1. This site uses cookies. By continuing to use this site, you are agreeing to our use of cookies. Learn More.

Goodbye, Cursive?

Discussion in 'The OT' started by Nick, Oct 8, 2012.

Should cursive writing continue to be taught in schools?

  1. Yes

    3 vote(s)
    3.2%
  2. No

    54 vote(s)
    56.8%
  3. Not sure

    38 vote(s)
    40.0%
  1. Oct 8, 2012 #1 of 121
    Nick

    Nick Retired, part-time PITA DBSTalk Club

    21,866
    189
    Apr 23, 2002
    The...
    Cursive handwriting is disappearing from schools. Do we have a responsibility to save it?
    Source: http://responsibility-project.libertymutual.com/blog/should-cursive-be-saved-#fbid=46xBbSR3fg4
     
  2. Oct 8, 2012 #2 of 121
    sigma1914

    sigma1914 Well-Known Member DBSTalk Club

    14,599
    370
    Sep 5, 2006
    Allen, TX
    Hand writing is becoming obsolete, but we should still be able to write legibly.
     
  3. Oct 8, 2012 #3 of 121
    dpeters11

    dpeters11 Hall Of Fame

    16,322
    500
    May 30, 2007
    Cincinnati
    Legible writing certainly is important, but whether true cursive is important is debatable. I find that most of my writing is on things like forms, which of course can't be in cursive.

    I think my problem is, by the time I'm getting to the end of the form, my hand starts cramping from holding the pen. Too used to a mouse maybe. Either that or forms are too long. Taking notes in a meeting, and I'm fine.
     
  4. Oct 8, 2012 #4 of 121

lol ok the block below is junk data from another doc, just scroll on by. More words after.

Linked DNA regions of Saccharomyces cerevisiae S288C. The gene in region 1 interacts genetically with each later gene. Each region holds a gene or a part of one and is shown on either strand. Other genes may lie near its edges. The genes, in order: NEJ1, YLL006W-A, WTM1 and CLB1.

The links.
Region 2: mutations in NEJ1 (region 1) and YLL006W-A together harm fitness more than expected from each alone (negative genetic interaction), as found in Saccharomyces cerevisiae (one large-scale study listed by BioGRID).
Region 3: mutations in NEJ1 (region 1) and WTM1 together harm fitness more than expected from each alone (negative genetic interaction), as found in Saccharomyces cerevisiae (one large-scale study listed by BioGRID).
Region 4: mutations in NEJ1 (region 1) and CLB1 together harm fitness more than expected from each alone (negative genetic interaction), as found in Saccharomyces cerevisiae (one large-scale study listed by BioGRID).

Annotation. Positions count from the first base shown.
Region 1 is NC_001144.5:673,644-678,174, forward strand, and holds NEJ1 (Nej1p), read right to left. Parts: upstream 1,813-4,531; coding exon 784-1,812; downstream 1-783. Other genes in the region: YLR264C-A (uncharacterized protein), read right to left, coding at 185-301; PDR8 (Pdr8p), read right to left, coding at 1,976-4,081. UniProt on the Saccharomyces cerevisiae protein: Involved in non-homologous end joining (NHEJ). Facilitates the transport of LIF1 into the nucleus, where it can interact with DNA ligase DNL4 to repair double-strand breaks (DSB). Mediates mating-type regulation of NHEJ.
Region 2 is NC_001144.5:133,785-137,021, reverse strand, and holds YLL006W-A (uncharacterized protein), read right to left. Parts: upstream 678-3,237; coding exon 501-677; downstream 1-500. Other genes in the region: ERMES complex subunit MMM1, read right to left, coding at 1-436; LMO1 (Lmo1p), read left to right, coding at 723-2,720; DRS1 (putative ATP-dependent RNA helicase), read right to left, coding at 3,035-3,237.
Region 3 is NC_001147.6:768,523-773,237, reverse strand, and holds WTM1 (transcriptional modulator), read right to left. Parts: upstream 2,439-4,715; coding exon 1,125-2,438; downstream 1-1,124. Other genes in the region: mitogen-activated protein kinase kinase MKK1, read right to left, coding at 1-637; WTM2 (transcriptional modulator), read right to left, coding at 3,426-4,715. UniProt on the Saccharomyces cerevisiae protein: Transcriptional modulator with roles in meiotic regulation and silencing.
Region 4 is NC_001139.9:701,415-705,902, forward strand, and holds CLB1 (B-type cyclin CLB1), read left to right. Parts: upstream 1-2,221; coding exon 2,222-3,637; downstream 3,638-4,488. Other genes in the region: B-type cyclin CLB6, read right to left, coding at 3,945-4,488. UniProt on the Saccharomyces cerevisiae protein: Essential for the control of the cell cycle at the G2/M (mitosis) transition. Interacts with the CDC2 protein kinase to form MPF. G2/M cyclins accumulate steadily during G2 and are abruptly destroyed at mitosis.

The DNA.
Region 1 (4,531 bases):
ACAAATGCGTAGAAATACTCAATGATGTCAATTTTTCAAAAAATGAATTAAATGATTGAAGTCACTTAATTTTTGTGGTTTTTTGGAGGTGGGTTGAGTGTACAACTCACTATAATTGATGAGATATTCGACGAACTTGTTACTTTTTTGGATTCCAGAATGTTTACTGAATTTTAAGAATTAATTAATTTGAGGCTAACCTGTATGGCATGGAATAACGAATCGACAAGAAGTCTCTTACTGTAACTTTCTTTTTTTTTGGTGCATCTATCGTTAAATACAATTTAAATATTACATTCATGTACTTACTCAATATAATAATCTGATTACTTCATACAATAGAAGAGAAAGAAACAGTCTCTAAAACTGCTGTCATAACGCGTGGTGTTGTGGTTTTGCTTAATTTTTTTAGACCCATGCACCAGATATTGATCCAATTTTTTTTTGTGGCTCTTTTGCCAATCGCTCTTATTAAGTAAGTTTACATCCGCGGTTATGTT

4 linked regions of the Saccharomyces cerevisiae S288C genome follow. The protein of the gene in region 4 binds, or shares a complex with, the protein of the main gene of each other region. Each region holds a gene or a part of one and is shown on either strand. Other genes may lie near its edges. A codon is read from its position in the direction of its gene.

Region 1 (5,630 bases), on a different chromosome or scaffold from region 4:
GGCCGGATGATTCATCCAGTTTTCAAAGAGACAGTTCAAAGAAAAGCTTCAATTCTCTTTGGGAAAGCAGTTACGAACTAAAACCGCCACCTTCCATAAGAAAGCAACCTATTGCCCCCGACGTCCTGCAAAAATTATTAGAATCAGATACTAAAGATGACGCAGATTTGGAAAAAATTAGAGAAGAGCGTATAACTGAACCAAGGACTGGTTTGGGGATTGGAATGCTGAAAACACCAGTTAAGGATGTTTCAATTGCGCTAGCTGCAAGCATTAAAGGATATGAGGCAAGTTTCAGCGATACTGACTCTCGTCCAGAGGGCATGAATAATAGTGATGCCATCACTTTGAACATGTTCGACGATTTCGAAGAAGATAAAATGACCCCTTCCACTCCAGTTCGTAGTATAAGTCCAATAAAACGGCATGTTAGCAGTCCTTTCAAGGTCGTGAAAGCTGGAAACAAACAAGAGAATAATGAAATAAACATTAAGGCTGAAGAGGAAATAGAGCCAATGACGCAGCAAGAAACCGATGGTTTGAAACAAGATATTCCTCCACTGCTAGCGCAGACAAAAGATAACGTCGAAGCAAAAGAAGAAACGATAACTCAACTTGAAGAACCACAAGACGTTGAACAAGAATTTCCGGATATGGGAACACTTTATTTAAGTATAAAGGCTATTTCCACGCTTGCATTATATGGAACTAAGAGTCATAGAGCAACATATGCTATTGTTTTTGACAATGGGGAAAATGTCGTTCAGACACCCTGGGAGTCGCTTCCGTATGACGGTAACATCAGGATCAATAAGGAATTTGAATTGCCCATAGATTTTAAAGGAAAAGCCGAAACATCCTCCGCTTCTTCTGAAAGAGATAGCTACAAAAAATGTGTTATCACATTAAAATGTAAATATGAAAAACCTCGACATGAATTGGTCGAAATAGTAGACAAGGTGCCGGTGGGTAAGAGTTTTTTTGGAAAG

TheRatPatrol

    TheRatPatrol Hall Of Fame

    7,259
    198
    Oct 1, 2003
    Phoenix, AZ
    The only time I use cursive is to sign my name.

    I'm not even sure if I remember how to do cursive for the other letters anymore.
     
  5. Oct 8, 2012 #5 of 121
    harsh

    harsh Beware the Attack Basset

    21,192
    183
    Jun 14, 2003
    Salem, OR
    I asked a coworker with elementary school children if they could do longhand and he indicated that it is still part of the program and both of his kids do a better job than he does.

    Longhand and swingsets should remain as important promoters and indicators of motor skills and coordination.
     
  6. Oct 8, 2012 #6 of 121
    dpeters11

    dpeters11 Hall Of Fame

    16,322
    500
    May 30, 2007
    Cincinnati
    I know I always did have a problem making a capital G or S in cursive, at least making them look good. I tend to use a mixture these days, like many do.
     
  7. Oct 8, 2012 #7 of 121
    Earl Bonovich

    Earl Bonovich Lifetime Achiever

    30,092
    3
    Nov 15, 2005
    I actually think NO... it shouldn't be.

    Why?

    Other than your signature, what long for writing do we do now?
    We take our own chicken-scratch notes for ourselves... which even then is going digital.

    My 11yr turns 90% of his homework in electronic.. the rest isn't long hand writing anyway.

    The schools already spend nearly no time with writing...
     
  8. Oct 8, 2012 #8 of 121
    AntAltMike

    AntAltMike Hall Of Fame

    3,787
    108
    Nov 20, 2004
    College...
    I remember teaching myself Morse Code when I was in Boy Scouts, in hopes of earning my Morse Code Merit Badge, but they couldn't give me one because there was no one available to administer the speed test.

    Around that time, I acquired a decades old Boy Scout Handbook, and it had a section on Semaphore. I decided to teach myself Semaphore, but soon realized that there would be no one to communicate with that way, either.

    Looking back, if I had found a second person to learn Morse Code or Semaphore, I would have been wasting his time and mine.

    There used to be an old joke, along the lines of, There's nothing wrong with my handwriting because I have no trouble reading it. You, on the other hand, would often not be able to reading my handwriting, whether you yourself had excelled in penmanship in elementary school or not. I'm afraid that the benefit of cursive scriptwriting is no longer worth the expenditure of time and effort necessary to develop proficiency at it.